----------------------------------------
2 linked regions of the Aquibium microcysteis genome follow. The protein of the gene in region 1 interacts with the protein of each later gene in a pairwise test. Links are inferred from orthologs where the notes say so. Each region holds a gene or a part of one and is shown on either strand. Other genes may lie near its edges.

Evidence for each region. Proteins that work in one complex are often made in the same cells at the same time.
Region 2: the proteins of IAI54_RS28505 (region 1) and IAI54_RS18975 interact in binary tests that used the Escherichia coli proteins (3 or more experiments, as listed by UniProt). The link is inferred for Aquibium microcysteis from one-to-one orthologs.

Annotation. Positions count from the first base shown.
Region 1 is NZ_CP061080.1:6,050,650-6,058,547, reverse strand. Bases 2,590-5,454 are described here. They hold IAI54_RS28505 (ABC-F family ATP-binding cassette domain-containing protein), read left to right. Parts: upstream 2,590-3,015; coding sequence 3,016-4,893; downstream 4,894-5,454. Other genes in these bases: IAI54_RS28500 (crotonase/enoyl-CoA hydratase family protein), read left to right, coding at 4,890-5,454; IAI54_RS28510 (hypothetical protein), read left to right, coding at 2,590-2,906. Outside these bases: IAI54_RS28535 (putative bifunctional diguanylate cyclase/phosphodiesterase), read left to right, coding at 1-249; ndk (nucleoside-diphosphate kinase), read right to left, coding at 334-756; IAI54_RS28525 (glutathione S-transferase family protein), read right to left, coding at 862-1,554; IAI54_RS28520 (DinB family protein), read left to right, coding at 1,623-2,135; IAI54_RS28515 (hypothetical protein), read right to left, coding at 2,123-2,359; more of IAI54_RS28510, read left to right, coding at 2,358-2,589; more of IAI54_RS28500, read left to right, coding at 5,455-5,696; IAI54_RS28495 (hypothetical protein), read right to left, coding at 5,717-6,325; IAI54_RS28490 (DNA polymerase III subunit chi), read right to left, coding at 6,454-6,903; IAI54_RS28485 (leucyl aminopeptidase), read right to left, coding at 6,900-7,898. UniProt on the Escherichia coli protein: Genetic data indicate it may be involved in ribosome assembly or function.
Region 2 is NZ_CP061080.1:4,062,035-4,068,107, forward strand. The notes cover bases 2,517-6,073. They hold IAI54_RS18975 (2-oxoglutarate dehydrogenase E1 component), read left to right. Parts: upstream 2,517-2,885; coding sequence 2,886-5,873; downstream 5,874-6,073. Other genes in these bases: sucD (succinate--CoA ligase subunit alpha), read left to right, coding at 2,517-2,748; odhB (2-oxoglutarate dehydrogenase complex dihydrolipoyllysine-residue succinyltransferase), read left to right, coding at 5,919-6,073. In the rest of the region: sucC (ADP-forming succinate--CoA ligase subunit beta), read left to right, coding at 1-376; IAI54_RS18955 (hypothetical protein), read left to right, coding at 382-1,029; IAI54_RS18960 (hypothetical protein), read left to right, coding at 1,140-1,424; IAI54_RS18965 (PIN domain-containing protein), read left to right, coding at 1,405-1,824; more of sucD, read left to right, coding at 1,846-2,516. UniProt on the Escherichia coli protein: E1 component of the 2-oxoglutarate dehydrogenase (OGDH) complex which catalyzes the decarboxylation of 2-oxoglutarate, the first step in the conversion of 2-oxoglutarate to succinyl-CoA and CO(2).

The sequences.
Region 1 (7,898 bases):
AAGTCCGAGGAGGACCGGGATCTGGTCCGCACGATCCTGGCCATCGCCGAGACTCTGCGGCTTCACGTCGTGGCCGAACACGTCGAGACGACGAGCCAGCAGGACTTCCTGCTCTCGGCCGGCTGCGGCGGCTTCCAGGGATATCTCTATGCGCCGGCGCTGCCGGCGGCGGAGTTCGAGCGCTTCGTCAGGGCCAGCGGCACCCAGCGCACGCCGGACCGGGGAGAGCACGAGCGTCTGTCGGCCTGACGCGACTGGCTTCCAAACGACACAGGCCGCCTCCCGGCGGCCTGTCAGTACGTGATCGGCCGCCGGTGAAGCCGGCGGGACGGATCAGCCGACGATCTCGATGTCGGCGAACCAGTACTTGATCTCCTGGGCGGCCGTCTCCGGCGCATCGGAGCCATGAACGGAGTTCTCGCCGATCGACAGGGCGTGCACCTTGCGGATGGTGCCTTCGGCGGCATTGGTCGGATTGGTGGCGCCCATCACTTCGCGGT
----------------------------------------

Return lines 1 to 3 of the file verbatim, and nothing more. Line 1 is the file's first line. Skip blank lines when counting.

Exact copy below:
2 linked regions of the Aquibium microcysteis genome follow. The protein of the gene in region 1 interacts with the protein of each later gene in a pairwise test. Links are inferred from orthologs where the notes say so. Each region holds a gene or a part of one and is shown on either strand. Other genes may lie near its edges.

Evidence for each region. Proteins that work in one complex are often made in the same cells at the same time.
Region 2: the proteins of IAI54_RS28505 (region 1) and IAI54_RS18975 interact in binary tests that used the Escherichia coli proteins (3 or more experiments, as listed by UniProt). The link is inferred for Aquibium microcysteis from one-to-one orthologs.